2 Wooden churches in Kizhi built without nails

Wooden churches in Kizhi built without nails

Posted on August 17, 2006 by team

Kizhi island, russian architectural masterpieceThe pogost of Kizhi (i.e. the Kizhi enclosure) is located on one of the many islands in Lake Onega, in Karelia. Two 18th-century wooden churches, and an octagonal clock tower, also in wood and built in 1862, can be seen there. These unusual constructions, in which carpenters created a bold visionary architecture, perpetuate an ancient model of parish space and are in harmony with the surrounding landscape.

Earlier it was called “subcapital Siberia”, a reference to this region of peaceful birds, blue lakes, bubbling rivers and innumerable islands overgrown with woods.
Petrozavodsk, the capital of Karelia, is located approximately 300 km from St. Petersburg on the most westerly bay of Lake Onega, the second biggest in Europe after Lake Ladoga.

68 km from Petrozavodsk lies the island of Kizhi, not the biggest, but the most famous of all the 1,650 islands in Lake Onega.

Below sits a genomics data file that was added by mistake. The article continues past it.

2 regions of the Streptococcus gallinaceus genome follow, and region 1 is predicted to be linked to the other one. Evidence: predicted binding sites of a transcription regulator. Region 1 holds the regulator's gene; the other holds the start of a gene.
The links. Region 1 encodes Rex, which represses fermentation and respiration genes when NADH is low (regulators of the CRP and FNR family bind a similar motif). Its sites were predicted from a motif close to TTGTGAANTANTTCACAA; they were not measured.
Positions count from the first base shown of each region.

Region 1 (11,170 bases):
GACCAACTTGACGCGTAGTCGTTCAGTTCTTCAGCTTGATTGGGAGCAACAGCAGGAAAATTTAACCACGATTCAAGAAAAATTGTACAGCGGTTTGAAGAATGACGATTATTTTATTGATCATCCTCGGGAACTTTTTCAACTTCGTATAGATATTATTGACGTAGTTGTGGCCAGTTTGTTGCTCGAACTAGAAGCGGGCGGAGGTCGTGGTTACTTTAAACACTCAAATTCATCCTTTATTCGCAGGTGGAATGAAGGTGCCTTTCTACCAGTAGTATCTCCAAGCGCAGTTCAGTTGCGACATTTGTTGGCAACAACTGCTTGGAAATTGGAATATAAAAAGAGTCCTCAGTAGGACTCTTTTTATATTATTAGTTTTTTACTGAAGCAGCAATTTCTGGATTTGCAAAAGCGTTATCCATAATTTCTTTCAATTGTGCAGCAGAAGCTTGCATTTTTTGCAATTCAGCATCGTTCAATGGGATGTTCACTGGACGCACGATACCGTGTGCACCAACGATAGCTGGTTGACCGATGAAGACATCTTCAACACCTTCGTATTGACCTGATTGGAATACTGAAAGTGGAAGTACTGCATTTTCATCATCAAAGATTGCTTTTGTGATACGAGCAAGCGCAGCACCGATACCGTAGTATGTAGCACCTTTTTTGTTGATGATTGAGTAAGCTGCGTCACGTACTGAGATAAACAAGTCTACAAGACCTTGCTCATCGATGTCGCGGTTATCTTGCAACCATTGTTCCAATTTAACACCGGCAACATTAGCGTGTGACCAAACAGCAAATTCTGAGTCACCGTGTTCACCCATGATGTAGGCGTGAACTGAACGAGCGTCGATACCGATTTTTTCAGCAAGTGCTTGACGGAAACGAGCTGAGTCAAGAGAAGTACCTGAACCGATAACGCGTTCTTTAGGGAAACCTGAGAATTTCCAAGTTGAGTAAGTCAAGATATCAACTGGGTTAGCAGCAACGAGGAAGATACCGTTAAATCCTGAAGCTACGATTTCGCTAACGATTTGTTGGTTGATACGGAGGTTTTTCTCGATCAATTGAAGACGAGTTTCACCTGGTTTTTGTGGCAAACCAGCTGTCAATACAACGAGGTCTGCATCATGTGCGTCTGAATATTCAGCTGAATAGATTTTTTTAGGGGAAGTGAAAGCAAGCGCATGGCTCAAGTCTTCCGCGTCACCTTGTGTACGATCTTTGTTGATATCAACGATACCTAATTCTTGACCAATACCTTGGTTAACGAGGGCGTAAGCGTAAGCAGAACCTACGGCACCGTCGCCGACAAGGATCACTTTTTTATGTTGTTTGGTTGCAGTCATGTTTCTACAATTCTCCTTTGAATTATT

Kizhi Russian MasterpieceOn the pic: Church of the Transfiguration, Kizhi, built of wood without using nails.

More on Kizhi

Kizhi karelia russiarussian Kizhi architecturekizhi brilliant russian wooden architechturehttp://worldheritage.heindorffhus.dk/frame-RussiaKizhi.htm

http://kizhi.karelia.ru/main_menu_e.htm (English)

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2 responses to “Wooden churches in Kizhi built without nails”

  1. Gofaq Yusef says:

    Wow! Thanks for showing these photos. Truly magnificent.

  2. It will be astounding to make a building of wood without nails. These sort of buildings will be astonishing definitely.

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